What a year.
I say that not knowing if that statement is a good thing or not. The year 2012, at the very least, stands out, though largely because it was filled with so much sorrow. Of course, the phrase on everyone’s lips going into 2013 is “Fiscal Cliff,” but that is just one story in a very eventful year.
I think the thing that I, and probably the majority of Americans, will remember most from this year is the horrific day of December 14th. That Friday, a twenty-year-old by the name of Adam Lanza forced his way into Sandy Hook Elementary School in the tiny village of Sandy Hook, in the town of Newtown, Connecticut, and violently murdered twenty children and six adults. He also killed his mother and later took his own life. We may never know why he did this, but we do know that we are all shocked and horrified, and that some things have changed in this country. Be it tougher gun laws, gun bans, armed guards or teachers in our schools, changes are coming. We will have to wait to see—over the course of 2013—which changes we as a country will chose. No matter what, changes are coming in this country, and the gun debate will now be a prominent, heated issue for the year ahead, as this was but one horrific incident this year fueled by heavily-armed killers.
Just weeks before the Newtown shootings, on December 11th, twenty-two-year-old Jacob Roberts opened fire in the Clackamas Town Center near Happy Valley, Oregon, outside of Portland. He was clad in tactical clothing and a hockey mask, and was armed with a stolen AR-15 assault rifle. He fired as many as 60 rounds, killed two people, and seriously wounding a third person before killing himself.
On August 5th, a white supremacist named Wade Michael Page opened fire on worshipers at a Sikh temple in Oak Creek, Wisconsin, killing six people and wounding four others. The gunman was eventually shot in the stomach by a police officer, and then he fatally shot himself in the head.
Prior to any of these awful events, on July 20th, during a midnight screening of the film The Dark Knight Rises, James Holmes walked into a movie theater in Aurora, Colorado dressed like the Joker. He set off tear gas grenades before firing shots randomly into the crowd. He killed twelve people and injured 58 others.
And while the world did not come to an end in 2012 as some predicted it would, the year did bring us plenty of devastation by Mother Nature. Most notably in the form of so-called Superstorm Sandy. This superstorm began as Hurricane Sandy which devastated portions of the Caribbean, Mid-Atlantic, and Northeastern US in late October. After a brief weakening, Sandy’s strength intensified as she moved ashore near Atlantic City, New Jersey. A total of 24 US states were in some way affected by Sandy. Sandy caused an estimated $63 billion in damage in the United States, destroyed thousands of homes, left millions without electricity, and killed at least 131 people in eight states, making Sandy the deadliest hurricane to hit the US mainland since Hurricane Katrina in 2005.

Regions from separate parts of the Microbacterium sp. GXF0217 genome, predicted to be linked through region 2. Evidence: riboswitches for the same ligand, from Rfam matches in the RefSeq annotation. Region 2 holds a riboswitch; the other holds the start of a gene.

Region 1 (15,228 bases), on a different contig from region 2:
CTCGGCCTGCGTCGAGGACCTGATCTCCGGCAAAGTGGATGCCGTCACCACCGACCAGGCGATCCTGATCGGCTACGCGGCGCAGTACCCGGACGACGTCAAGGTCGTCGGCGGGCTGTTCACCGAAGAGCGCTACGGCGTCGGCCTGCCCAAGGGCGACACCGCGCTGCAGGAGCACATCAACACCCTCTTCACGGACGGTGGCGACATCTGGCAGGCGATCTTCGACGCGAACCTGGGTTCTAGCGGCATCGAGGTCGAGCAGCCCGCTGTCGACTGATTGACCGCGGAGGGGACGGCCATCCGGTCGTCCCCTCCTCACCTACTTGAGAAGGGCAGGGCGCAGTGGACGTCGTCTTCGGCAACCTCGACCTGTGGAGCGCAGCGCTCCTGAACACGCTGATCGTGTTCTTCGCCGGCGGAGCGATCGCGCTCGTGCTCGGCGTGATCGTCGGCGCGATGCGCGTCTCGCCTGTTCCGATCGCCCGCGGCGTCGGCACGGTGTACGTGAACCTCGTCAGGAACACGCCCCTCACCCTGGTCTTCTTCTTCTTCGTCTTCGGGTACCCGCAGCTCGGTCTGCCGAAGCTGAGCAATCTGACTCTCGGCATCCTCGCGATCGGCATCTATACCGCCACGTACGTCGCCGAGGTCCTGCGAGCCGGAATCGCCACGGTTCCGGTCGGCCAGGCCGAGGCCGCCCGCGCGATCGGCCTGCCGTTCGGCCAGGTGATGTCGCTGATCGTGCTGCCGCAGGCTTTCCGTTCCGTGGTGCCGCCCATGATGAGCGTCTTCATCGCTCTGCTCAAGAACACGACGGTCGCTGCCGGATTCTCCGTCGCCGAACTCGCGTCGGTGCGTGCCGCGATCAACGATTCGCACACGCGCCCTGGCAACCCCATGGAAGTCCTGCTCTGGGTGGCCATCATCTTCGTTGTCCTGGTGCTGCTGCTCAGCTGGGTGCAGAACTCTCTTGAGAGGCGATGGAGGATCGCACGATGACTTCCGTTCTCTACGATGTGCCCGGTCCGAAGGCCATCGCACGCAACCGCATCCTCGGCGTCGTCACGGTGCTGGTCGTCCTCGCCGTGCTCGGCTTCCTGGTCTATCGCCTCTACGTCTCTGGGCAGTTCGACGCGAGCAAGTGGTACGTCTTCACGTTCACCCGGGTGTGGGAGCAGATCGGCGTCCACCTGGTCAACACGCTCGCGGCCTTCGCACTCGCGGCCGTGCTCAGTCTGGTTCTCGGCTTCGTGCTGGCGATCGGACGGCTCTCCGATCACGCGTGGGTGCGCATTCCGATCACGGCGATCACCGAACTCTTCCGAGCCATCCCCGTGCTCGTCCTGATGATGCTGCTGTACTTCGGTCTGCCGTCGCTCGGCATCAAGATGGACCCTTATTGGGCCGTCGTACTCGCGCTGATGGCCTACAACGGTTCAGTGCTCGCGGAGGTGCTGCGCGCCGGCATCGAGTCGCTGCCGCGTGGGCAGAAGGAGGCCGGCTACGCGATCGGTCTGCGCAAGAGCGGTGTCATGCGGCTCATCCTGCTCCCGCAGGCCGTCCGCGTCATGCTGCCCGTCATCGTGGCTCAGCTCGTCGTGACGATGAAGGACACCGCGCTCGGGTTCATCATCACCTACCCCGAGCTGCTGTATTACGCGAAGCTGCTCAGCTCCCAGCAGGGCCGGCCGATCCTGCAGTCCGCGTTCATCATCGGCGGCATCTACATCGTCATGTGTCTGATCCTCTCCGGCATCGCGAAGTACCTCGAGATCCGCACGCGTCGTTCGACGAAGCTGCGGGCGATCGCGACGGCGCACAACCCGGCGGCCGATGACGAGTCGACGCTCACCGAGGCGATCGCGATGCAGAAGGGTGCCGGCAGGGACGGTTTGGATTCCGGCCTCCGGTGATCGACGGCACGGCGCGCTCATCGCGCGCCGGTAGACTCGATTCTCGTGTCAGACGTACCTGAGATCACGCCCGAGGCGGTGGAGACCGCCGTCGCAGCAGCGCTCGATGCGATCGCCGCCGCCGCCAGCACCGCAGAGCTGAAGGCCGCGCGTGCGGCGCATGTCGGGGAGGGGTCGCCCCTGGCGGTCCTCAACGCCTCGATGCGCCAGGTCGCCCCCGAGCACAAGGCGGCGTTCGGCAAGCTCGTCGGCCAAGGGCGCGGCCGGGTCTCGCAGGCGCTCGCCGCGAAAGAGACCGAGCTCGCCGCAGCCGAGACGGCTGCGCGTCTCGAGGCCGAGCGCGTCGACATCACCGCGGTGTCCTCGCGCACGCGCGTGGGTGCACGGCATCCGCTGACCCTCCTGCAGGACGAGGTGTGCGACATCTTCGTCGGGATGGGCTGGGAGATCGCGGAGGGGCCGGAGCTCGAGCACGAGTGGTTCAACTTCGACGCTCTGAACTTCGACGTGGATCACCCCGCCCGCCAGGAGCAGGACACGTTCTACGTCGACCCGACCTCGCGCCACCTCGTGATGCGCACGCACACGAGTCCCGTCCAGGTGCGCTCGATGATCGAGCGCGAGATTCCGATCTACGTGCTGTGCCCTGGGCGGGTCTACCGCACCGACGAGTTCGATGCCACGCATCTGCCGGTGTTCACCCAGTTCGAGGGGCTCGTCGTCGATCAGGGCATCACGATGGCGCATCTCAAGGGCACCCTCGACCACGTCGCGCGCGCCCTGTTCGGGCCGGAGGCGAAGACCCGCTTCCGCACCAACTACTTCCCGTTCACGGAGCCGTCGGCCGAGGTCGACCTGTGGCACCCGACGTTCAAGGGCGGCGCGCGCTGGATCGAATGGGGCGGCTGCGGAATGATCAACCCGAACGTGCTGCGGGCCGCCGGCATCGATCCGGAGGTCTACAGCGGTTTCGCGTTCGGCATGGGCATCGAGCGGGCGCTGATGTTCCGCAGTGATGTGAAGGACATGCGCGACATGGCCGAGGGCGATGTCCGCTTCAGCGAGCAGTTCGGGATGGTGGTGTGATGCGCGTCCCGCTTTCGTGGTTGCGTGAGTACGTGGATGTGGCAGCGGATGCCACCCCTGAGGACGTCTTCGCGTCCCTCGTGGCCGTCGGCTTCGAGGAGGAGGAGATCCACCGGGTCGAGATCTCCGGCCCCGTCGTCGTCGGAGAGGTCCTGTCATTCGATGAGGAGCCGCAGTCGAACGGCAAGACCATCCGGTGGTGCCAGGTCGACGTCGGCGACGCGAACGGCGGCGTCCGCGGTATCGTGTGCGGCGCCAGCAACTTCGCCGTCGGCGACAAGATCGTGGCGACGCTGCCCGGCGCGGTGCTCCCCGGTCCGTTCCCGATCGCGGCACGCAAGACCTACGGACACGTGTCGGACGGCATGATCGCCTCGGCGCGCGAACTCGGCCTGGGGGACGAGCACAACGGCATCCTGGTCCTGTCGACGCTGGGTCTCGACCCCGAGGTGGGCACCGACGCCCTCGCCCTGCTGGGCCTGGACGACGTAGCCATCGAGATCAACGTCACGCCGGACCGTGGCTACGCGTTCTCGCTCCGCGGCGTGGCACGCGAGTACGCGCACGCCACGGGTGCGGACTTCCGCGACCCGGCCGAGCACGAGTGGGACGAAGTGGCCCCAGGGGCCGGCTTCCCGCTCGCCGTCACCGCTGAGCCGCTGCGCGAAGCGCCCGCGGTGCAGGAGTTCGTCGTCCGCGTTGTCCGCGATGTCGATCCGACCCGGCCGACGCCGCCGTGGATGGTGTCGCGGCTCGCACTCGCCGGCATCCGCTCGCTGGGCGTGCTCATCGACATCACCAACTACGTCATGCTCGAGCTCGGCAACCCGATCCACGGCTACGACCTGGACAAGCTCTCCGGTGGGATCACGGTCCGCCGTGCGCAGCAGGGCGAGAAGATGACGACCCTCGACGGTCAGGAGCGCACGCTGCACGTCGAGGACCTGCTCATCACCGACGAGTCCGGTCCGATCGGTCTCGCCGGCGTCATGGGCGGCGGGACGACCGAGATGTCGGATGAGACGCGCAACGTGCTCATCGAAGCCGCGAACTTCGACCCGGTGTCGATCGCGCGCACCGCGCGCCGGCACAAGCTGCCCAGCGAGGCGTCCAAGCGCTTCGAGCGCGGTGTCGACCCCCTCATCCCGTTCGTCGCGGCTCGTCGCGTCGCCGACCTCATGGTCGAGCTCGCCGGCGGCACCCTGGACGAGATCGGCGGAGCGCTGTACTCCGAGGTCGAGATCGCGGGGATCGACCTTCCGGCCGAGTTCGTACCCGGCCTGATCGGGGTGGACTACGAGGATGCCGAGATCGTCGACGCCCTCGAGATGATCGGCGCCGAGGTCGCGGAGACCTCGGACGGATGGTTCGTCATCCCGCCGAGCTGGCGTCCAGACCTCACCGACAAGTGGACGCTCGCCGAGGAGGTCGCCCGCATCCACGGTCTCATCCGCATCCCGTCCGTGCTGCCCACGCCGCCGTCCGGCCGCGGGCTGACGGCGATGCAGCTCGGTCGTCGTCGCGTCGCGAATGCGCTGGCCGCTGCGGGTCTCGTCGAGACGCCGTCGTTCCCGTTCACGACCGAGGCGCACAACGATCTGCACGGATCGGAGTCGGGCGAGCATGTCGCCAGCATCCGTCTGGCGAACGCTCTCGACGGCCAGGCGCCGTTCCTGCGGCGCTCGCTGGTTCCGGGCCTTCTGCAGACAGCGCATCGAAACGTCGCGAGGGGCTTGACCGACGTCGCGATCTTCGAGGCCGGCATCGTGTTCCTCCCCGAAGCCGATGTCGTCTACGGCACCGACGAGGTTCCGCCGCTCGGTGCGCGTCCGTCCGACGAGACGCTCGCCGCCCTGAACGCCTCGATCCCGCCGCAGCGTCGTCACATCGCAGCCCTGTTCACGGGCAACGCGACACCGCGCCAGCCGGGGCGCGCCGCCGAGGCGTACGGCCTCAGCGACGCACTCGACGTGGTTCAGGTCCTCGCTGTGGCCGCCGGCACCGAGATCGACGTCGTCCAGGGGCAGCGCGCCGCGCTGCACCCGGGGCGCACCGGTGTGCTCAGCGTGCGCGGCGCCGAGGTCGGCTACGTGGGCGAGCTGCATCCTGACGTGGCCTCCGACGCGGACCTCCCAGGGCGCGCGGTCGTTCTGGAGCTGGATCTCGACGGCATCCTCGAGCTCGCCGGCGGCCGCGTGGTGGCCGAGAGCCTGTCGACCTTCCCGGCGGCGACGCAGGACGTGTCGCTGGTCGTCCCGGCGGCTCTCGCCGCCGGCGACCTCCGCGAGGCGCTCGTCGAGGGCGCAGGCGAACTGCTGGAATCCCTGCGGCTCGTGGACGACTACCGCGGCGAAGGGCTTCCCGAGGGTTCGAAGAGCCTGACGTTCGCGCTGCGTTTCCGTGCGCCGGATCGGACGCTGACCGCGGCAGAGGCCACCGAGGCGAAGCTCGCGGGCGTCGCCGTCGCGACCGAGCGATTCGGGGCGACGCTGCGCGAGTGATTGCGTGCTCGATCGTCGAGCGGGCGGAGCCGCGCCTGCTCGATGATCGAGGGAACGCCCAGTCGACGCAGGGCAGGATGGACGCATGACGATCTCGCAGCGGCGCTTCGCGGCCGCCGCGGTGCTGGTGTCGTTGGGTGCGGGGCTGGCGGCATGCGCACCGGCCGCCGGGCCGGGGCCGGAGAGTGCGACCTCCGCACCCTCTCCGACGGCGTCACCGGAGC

Throughout the summer, Much of the country was engulfed in flames as wildfires spread rapidly, fueled by record hot temperatures and drought conditions. On a more personal note, my hometown, Colorado Springs, Colorado, was devastated by the Waldo Canyon Fire. The fire caused the evacuation of over 32,000 residents of Colorado Springs, Manitou Springs, and Woodland Park, as well as several small mountain communities along Highway 24. Approximately 346 homes were destroyed. Two residence of Colorado Springs lost their lives. The Waldo Canyon Fire also left its financial mark in 2012 history as being the most expensive fire in Colorado’s history, with insurance claims totaling more than $353 million. It was also the most destructive fire in Colorado history, in terms of structures destroyed.
Like any year, 2012 had a large number of celebrity deaths as well. In 2012, we said goodby to musicians Whitney Houston, Dave Brubeck, Robin Gibb, Donna Summer, Adam Yauch, and Davy Jones. The music world also lost greats like Don Cornelius and Dick Clark. Book lovers said goodbye to Gore Vidal, Ray Bradbury, Nora Ephron, and Stephen Covey. We lost acting greats Andy Griffith, Sherman Hemsley, and Phyllis Diller. As well as painter Thomas Kinkade, journalist Mike Wallace, and politicians Arlen Specter and Daniel Inouye. And the world of science and space exploration lost Neil Armstrong and Sally Ride, the first American woman to fly in space.
And like any year, we had our share of scandals. Though the story emerged in 2011, the Penn State child sex abuse scandal dominated the headlines for much of 2012. It eventually led to the total disgrace of Joe Paterno’s storied football coaching career and the imprisonment of Penn State assistant coach, Jerry Sandusky, who was found guilty on 45 of 48 sexual abuse charges brought against him. On Oct. 8th, the sixty-eight-year-old Sandusky was sentenced to 30 to 60 years in prison. Joe Paterno died early this year, on January 22nd, at the age of eighty-five.